Category Archives: Law

Do We Need a New Internet?

The New York Times recently asked, Do We Need a New Internet?

…there is a growing belief among engineers and security experts that Internet security and privacy have become so maddeningly elusive that the only way to fix the problem is to start over.

A new Internet might have more security, less anonymity.

As a new and more secure network becomes widely adopted, the current Internet might end up as the bad neighborhood of cyberspace. You would enter at your own risk and keep an eye over your shoulder while you were there.

Stanford’s Clean Slate Project intends to “reinvent the Internet” to “overcome fundamental architectural limitations,” including security.

I’ve previously asked, Is the Internet broken? One place it might be broken is in the ability for parents to protect their children, and interested people to protect themselves, from pornography.

If the university most associated with the invention of our current Internet is willing to reexamine its underpinnings and reinvent it, more incremental changes like CP80 or Larry Lessig’s H2M seem worthy of consideration.

Of course, anonymity can be a virtue. Anonymity allows seekers to learn about a new religion in a low-pressure way or protestors in Iran to orchestrate protests.

The tech-savvy, often libertarian-leaning people you find at Slashdot.org tend to dismiss proposals like CP80, considering them antithetical to the nature of the Internet. I like that one Slashdot user offered a thoughtful counterproposal: “The people who want a ‘cleaned kid friendly Internet’ can establish an alternate port where such a thing would be delivered….” (read more)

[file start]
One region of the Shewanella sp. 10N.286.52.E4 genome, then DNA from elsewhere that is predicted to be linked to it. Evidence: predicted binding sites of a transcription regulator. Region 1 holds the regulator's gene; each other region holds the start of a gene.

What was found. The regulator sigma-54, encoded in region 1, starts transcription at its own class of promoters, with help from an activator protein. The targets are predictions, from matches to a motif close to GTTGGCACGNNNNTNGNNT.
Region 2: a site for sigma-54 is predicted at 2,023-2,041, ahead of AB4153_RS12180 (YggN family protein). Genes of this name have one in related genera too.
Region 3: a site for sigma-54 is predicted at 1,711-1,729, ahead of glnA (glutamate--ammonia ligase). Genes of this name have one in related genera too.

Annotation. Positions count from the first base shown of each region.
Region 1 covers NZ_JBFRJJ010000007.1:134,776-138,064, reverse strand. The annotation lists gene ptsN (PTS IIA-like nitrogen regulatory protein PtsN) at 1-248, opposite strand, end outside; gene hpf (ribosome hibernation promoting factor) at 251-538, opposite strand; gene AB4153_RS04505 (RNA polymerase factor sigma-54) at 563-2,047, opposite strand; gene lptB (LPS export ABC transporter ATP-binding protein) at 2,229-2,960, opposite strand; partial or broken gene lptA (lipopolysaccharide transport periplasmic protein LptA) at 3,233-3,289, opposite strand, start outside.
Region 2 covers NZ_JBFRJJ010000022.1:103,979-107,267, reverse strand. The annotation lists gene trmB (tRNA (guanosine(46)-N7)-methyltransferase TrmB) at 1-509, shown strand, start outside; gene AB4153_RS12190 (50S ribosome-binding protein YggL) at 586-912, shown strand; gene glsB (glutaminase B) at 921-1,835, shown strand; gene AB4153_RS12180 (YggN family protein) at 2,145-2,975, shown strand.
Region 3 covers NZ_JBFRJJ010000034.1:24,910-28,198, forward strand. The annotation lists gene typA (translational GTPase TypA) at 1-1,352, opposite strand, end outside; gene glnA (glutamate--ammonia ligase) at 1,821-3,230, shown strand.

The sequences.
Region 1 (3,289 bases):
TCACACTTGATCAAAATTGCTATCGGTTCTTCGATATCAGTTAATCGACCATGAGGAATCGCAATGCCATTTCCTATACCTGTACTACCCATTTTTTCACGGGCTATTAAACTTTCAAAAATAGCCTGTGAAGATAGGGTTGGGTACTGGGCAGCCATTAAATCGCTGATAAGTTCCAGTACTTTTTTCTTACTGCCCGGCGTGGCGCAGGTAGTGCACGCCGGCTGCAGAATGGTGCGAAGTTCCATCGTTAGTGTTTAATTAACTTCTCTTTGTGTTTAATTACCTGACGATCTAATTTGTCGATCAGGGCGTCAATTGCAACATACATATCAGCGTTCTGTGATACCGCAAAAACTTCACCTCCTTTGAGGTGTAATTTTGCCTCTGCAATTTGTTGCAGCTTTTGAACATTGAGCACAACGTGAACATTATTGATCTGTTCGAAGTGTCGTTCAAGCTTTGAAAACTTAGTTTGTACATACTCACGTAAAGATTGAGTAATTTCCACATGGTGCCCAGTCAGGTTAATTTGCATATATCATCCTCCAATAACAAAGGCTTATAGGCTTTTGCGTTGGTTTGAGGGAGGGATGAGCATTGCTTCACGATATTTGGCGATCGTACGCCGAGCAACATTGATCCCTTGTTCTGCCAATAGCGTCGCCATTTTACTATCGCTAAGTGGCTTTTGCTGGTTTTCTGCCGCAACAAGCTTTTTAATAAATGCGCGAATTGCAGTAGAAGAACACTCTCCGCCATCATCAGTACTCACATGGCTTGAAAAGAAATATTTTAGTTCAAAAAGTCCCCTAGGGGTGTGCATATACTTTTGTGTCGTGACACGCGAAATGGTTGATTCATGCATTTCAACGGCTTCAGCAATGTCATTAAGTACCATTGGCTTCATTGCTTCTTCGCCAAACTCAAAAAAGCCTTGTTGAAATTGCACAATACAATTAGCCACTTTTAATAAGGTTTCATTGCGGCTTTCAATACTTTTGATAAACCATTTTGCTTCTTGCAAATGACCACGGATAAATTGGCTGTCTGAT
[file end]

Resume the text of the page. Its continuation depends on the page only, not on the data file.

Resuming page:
I think Bill Cosby’s adage applies: “I brought you in this world, and I can take you out.” We built the Internet. If it’s not suiting us well, we can change it. I think the Internet has already been a great tool for good, and will continue to be, but I don’t mind considering proposals that might improve it.

Is the Internet broken?

As amazing as the Internet is for commerce, communication, and education, it might have been better. Imagine opening your email and not finding any spam. Imagine your children or your little brother not happening into any pornography.

Pete Ashdown spoke at the Utah Open Source Conference earlier this year. He touted the virtues of the Internet for open communication and open government. He said the Internet is the “only working anarchy” and we “shouldn’t change it.”

At the same conference, Phil Windley quoted Vint Cerf, one of the inventors of the Internet, as saying he would have liked it different. “Vint wishes that the original design of the Internet had required that each endpoint…be able to authenticate [itself]….”